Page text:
01/24/2013 11:46 am ET Updated Dec 06, 2017

Latino Presence Is Felt At Sundance

By Michael Lopez


Forget Hollywood and New York, right now the world’s greatest film mecca is Park City, Utah. From now until the end of the month, the city is hosting its annual Sundance Film Festival, which has brought out a host of stars and some very talented Latinos.

One of the most highly-touted movies of the fest is the Oscar-nominated No. This political drama documents the real life ousting of Chilean President Augusto Pinochet and is up for the Academy’s Best Foreign Language Film. Star Gael Garcia Bernal hit the Sundance carpet to promote the flick and strongly encouraged his fans to see it.

“This film talks about getting rid of a dictator or an oppressing government with democratic means,” he told the Sundance crowd. “It’s about a questioning. It’s a strong questioning.”

Another big hit at the fest is Narco Cultura, a documentary that delves deep into the world of Mexico’s narcotics traffickers. Focusing specifically on the troubled town of Juarez, this moving movie has interviews with crime scene investigators, victims’ families and even ranchero singers, all of whom have been impacted by the violence.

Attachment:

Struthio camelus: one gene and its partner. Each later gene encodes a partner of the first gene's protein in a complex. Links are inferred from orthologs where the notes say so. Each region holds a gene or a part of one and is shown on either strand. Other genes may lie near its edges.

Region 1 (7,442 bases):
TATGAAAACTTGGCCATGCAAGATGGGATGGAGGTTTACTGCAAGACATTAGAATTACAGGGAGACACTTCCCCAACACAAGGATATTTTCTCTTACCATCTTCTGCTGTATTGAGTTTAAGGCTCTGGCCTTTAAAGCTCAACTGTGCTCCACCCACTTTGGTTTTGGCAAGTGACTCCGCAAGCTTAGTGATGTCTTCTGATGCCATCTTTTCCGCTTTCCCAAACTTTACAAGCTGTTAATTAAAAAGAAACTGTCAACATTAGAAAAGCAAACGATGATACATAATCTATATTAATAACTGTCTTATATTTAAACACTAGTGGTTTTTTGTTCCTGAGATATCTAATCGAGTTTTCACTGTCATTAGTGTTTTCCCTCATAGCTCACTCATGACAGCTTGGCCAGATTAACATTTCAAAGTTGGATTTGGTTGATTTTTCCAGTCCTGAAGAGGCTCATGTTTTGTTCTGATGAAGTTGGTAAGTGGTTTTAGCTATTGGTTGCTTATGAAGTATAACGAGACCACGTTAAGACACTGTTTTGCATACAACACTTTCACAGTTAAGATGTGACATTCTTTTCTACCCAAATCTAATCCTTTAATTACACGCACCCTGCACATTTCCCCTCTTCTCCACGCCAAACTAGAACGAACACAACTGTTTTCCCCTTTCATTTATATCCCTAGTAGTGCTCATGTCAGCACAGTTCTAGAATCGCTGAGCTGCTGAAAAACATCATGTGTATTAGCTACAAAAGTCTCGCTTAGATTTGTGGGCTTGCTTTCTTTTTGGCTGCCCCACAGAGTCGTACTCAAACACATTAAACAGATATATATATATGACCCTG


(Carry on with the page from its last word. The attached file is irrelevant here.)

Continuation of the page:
“I wanted to make a movie about people who have fallen into this and show that this affects a whole generation,” director Shaul Schwarz said. “If we keep denying it it’s not going to get any better.”

Up-and-coming director Liz Garcia is taking a turn in the spotlight too, with her coming-of-age drama, The Lifeguard. Garcia (who’s worked on films for Disney and Fox) also wrote film’s the screenplay, which focuses on a 30-something girl who decides to move back in with her parents.

As she told the Sundance reporters, this movie holds a very special place in her heart.

“I’ve wanted to direct a movie for a decade and to have achieved this is amazing,” Liz explained. “This movie really re-invigorated my passion for what I do.”

And for those who enjoy a good classic, Robert Rodriguez’ El Mariachi is hitting Sundance too with a restored 20th anniversary print. Made for just $7,000, this is the film that launched Robert’s career and led to Desperado (which introduced the world to Salma Hayek).

You can see all of the Sundance selections by visiting the festival’s official site.

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